Pushing PWD to Make a 48C Superconductor

29 October 2013

       Superconductors.ORG herein reports the discovery of two new room-temperature superconductors with record high transitions near 48 Celsius (118F, 321K) and 44 Celsius (111F, 317K). The chemical formulas of these materials are Tl6Ba4SiCu9O18+ and Tl5Ba4SiCu8O16+ respectively. These are the ninth and tenth superconductors found to have transition temperatures above room temperature1.

        Since dozens of new superconductors have already been found through the application of planar weight disparity (PWD) along the "C" axis, an effort was made to further increase the unit cell size and planar weight ratios (PWR) of materials already producing extraordinarily high transition temperatures. In the first compound, barium (Ba) was substituted into the tin (Sn) atomic sites of the 42 C superconductor discovered in September. This produced a 44 Celsius critical transition temperature (shown below right). Then, in the second compound, the lattice was expanded to near 33 Angstroms by inserting another Tl and another CuO2 layer. This altered the structure from a D212 to an F212 (shown below left). That material produced a record Meissner transition near 48 Celsius.

       The plots at page top show diamagnetic transitions for both warming and cooling test cycles. The diamagnetic shift is on the order of 6 to 8 milli-Gauss. This is weaker than with prior discoveries, due to a lower volume fraction (VF) of superconductive material within the bulk. The straight lines illustrate the average of the noise component, skewing apart at Tc.

        Above is a plot showing a Meissner transition near 44 C for the compound Tl5Ba4SiCu8O16+. Because of its higher volume fraction, it has a stronger transition of around 15 milli-Gauss.

       Barium was chosen as a substitute for both tin (Sn) and lead (Pb) because it is also divalent. It also adds mass to the upper part of the structure, increasing the planar weight ratio above that of tin, without lowering the elasticity modulus to the level of lead. The heavy (upper) region of the unit cell is optimally hole-doped at 25% in the 48C compound.

        Of nine unambiguous magnetization tests, the transitions ranged from a low of 48.0 C up to a high of 50.2 C. The average of all nine tests was 48.8 Celsius.2 Below are the two plots with the lowest and highest temperature transitions.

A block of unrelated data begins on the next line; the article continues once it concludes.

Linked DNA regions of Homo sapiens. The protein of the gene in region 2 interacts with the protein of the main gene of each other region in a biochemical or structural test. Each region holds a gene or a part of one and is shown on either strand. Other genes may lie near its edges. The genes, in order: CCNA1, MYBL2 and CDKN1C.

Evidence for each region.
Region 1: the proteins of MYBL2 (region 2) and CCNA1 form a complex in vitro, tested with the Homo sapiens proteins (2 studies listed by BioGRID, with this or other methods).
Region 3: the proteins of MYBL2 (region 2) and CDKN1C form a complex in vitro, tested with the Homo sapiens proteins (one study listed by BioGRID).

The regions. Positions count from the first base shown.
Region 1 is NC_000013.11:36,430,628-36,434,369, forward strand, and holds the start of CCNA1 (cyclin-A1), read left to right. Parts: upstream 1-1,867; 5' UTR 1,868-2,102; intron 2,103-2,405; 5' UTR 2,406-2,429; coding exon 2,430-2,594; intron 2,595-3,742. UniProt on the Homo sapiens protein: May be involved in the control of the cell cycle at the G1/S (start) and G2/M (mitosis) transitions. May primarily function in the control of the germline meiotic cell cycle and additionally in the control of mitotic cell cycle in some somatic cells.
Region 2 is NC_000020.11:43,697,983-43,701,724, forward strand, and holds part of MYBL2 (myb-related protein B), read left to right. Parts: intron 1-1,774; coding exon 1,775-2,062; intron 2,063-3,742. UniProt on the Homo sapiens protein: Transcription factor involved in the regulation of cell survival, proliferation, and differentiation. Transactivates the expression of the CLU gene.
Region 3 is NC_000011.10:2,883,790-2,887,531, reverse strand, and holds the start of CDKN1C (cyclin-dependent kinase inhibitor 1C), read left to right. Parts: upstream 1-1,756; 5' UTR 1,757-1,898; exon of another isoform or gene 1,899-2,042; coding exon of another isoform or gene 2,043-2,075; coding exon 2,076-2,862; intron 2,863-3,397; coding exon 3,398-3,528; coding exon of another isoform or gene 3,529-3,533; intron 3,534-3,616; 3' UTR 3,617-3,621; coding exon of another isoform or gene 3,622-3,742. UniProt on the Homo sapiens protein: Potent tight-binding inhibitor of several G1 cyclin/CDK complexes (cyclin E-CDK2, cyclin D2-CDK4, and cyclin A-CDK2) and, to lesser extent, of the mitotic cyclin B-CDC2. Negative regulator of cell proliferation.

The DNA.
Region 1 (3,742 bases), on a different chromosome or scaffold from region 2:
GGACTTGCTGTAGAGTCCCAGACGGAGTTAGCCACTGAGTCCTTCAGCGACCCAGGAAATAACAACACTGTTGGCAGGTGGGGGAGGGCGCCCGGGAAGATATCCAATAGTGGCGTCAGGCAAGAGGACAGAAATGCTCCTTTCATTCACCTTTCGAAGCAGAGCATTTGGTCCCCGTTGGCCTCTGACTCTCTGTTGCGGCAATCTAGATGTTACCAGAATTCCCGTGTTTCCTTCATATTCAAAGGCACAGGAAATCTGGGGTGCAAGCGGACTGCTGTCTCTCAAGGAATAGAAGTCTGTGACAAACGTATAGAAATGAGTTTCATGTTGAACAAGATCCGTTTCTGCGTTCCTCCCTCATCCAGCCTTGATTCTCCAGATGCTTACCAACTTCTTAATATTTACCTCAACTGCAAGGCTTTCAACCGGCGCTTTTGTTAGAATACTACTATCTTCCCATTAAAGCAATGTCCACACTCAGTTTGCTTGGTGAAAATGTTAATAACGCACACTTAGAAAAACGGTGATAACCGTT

The below graph shows how Tc has increased in proportion to the planar weight ratio along the (heavy) C1 axis. Those dots outside the grid are all above room temperature.

        These two quinary compounds were synthesized using the layer cake method, as shown below. The pellet had over 100 interference layers. And, even using this layering technique, the volume fraction is low, requiring very sensitive test equipment.

        Stoichiometric ratios of the below chemicals were used for the ODD layers:

Tl2O3   99.99%   (Alfa Aesar) (2.5 or 3 mols)
BaCO3   99.95%   (Alfa Aesar) (4 mols)
CuO   99.995%   (Alfa Aesar) (7 or 8 mols)

       ...and quasi-stoichiometric amounts of the below for the EVEN layers.

SiO2   99.996%   (GE 214) (7 mols)
CuO   99.995%   (Alfa Aesar) (7 mols)

       The chemical precursors were pelletized at 60,000 PSI and sintered for 42 hours at 860C. The pellet was then annealed for 10+ hours at 500C in flowing O2. Temperature was determined using an Omega type "T" thermocouple and precision OP77 DC amplifier. The magnetometer employed twin Honeywell SS94A1F Hall-effect sensors with a tandem sensitivity of 50 mv/Gauss.

RESEARCH NOTE: The copper-oxides are strongly hygroscopic. All tests should be performed immediately after annealing.

RE-PUBLICATION NOTICE: Elsevier Publishing, dba Elsevier Science, as well as Morris Communications, both print and broadcast divisions, are specifically prohibited from re-publishing any part of this news story.

E. Joe Eck
2013 Superconductors.ORG
All rights reserved.

1. Materials 5, 6 and 8 have not yet been published, pending patent application.
2. Testing temperatures are believed accurate within +/- 0.50 degrees C.

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